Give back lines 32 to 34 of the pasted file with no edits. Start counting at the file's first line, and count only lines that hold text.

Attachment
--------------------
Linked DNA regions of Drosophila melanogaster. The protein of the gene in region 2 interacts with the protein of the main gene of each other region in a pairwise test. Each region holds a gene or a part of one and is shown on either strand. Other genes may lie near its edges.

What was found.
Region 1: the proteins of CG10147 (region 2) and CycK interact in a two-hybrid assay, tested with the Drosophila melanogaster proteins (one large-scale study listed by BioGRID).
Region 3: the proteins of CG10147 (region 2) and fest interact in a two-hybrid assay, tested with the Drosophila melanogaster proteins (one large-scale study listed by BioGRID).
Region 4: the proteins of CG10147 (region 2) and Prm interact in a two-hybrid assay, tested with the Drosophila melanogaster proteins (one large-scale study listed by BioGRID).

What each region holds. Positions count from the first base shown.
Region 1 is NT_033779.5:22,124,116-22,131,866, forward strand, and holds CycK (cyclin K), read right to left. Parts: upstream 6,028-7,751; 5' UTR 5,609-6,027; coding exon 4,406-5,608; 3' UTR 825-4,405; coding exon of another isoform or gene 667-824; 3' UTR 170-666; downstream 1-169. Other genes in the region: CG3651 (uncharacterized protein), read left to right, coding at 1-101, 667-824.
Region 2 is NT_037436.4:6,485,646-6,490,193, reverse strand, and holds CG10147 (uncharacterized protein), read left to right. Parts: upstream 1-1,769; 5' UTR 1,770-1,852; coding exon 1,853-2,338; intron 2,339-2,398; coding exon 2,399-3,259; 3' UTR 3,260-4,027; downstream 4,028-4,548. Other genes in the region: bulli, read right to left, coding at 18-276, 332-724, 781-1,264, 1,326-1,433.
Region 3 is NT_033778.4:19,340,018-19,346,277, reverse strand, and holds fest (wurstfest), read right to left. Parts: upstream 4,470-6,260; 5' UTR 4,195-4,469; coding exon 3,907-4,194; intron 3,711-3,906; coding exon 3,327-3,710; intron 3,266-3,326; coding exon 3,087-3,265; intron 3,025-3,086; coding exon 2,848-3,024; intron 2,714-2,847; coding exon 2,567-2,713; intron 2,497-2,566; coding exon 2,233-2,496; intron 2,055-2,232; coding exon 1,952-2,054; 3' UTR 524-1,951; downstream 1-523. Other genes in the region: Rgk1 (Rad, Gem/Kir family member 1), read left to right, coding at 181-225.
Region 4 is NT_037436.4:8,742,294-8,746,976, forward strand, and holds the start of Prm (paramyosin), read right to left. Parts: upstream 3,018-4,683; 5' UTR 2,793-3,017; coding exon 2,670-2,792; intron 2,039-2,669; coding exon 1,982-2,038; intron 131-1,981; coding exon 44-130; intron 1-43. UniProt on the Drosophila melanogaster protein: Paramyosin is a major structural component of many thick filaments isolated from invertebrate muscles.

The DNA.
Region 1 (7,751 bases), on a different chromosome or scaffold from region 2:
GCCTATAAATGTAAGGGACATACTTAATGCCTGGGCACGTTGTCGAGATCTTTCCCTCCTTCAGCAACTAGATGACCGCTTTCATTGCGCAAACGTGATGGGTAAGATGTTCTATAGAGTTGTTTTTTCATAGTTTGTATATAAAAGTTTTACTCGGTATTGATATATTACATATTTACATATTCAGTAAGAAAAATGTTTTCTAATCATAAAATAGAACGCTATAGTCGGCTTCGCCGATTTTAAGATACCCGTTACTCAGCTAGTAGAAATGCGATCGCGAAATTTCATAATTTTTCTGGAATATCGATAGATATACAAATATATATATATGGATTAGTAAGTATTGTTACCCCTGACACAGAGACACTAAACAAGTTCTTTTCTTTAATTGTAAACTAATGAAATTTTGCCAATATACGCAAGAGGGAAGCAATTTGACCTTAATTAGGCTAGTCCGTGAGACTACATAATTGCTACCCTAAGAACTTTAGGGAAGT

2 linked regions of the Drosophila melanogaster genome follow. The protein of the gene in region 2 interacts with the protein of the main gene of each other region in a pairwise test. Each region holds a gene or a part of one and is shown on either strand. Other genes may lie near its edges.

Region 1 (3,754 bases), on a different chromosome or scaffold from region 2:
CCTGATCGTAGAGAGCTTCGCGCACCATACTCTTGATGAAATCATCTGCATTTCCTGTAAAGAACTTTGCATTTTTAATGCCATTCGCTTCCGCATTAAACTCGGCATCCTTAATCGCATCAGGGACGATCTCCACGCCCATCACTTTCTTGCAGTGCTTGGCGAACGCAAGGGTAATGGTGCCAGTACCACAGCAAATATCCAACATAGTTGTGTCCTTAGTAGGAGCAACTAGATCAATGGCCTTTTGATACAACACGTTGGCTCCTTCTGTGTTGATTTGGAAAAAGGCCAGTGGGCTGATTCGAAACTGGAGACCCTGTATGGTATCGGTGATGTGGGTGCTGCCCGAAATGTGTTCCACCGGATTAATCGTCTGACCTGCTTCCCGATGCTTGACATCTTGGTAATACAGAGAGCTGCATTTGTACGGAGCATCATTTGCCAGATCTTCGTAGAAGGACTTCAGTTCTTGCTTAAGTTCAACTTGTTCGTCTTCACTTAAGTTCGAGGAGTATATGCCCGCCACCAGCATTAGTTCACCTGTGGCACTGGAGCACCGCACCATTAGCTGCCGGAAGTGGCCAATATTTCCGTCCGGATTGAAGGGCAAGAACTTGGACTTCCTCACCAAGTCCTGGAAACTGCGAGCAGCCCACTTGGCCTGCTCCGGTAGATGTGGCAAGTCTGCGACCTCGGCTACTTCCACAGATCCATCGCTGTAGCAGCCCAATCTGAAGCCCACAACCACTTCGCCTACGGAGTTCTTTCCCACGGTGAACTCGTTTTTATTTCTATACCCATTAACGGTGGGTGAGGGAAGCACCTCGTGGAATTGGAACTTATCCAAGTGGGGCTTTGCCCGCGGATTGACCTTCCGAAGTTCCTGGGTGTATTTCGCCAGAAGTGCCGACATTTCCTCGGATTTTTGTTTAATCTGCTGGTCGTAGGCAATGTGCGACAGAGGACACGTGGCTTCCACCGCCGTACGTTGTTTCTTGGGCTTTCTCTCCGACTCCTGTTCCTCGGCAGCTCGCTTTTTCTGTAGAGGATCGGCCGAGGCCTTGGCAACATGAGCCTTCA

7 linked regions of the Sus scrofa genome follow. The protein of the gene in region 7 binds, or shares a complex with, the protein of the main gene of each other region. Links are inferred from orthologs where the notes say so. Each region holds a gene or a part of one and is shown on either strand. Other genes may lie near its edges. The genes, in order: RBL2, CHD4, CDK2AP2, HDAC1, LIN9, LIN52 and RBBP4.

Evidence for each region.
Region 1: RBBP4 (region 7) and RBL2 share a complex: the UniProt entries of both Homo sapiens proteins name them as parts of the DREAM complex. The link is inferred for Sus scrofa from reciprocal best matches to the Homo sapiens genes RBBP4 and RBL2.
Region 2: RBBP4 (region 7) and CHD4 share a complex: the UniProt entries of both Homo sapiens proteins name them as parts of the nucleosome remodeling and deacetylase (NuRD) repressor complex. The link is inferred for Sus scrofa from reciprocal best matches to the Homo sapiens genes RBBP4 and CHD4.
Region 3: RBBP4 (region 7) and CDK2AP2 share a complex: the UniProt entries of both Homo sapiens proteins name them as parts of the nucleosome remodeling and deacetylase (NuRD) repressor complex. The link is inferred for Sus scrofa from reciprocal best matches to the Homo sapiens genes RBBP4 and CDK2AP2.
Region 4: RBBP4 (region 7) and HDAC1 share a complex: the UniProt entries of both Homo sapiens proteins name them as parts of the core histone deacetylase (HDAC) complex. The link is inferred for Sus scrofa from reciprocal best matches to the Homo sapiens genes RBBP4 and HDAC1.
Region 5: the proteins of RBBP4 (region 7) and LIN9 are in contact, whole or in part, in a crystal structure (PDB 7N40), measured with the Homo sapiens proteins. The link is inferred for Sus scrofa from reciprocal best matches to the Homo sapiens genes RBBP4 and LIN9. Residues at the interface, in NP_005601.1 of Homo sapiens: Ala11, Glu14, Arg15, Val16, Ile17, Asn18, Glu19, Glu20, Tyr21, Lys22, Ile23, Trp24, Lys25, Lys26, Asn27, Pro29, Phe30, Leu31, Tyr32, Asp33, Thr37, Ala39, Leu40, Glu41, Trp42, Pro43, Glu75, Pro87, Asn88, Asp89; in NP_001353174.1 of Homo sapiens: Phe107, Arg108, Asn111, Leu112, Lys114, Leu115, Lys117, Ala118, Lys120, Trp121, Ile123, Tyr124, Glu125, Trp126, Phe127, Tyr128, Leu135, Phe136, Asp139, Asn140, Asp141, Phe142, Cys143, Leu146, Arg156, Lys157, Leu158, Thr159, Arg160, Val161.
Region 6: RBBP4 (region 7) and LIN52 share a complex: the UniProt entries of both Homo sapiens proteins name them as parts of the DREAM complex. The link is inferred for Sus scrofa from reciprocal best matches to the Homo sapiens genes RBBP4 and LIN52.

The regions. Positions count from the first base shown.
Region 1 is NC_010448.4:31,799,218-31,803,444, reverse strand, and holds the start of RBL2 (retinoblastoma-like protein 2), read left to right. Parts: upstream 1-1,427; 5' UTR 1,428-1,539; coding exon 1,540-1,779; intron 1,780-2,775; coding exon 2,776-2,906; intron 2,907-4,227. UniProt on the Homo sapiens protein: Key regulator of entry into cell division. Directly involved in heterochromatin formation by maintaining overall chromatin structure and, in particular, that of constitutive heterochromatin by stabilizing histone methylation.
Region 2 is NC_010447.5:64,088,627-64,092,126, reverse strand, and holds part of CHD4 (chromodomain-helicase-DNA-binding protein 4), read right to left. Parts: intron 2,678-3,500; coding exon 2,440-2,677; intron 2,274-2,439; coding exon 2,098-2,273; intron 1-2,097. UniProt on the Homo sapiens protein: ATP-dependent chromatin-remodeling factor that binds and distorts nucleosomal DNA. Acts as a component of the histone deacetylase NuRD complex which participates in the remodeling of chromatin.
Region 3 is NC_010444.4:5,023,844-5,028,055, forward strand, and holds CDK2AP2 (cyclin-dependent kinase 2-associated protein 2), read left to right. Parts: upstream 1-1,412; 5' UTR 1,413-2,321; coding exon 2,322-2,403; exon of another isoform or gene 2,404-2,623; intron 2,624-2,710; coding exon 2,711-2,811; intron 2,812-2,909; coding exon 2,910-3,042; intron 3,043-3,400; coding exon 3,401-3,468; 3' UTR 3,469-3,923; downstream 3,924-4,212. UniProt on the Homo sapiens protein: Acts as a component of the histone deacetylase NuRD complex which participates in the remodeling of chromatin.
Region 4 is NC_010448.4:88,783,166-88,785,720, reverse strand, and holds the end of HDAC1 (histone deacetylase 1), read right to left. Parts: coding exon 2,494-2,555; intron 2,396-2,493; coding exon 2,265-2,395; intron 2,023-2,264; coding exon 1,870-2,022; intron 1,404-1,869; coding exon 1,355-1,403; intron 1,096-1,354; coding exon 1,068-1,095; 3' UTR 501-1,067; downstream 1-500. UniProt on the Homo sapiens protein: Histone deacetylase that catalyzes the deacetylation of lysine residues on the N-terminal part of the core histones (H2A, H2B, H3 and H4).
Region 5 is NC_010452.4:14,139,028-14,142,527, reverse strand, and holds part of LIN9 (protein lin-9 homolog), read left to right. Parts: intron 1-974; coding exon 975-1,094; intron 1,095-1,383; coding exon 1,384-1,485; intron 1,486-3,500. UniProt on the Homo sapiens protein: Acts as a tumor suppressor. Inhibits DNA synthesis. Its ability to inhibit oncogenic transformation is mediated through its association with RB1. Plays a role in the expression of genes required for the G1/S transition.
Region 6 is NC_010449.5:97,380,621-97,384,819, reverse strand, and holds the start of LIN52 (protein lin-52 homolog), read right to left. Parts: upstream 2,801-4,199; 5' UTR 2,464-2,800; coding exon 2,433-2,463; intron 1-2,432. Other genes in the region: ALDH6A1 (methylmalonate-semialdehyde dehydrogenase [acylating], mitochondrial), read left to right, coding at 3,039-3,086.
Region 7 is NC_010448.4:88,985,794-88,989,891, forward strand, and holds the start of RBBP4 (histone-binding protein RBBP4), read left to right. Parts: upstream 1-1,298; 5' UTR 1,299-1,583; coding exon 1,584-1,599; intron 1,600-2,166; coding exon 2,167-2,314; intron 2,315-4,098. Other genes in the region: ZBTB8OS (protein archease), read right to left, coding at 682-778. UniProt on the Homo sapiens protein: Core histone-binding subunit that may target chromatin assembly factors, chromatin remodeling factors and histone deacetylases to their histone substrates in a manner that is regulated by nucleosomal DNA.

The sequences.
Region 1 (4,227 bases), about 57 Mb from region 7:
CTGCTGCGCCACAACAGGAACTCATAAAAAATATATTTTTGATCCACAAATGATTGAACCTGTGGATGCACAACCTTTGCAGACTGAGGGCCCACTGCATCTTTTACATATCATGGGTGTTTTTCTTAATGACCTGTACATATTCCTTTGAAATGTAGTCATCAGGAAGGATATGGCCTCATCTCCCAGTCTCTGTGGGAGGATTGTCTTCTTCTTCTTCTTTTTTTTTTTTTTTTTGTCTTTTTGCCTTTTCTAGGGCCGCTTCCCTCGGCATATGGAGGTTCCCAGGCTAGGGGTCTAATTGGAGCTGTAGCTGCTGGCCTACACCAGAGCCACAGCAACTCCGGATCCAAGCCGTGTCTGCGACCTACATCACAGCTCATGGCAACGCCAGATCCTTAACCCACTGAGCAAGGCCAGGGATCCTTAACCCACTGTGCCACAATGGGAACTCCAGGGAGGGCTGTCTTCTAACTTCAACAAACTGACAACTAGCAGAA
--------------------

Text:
Region 7 is NC_010448.4:88,985,794-88,989,891, forward strand, and holds the start of RBBP4 (histone-binding protein RBBP4), read left to right. Parts: upstream 1-1,298; 5' UTR 1,299-1,583; coding exon 1,584-1,599; intron 1,600-2,166; coding exon 2,167-2,314; intron 2,315-4,098. Other genes in the region: ZBTB8OS (protein archease), read right to left, coding at 682-778. UniProt on the Homo sapiens protein: Core histone-binding subunit that may target chromatin assembly factors, chromatin remodeling factors and histone deacetylases to their histone substrates in a manner that is regulated by nucleosomal DNA.

The sequences.
Region 1 (4,227 bases), about 57 Mb from region 7: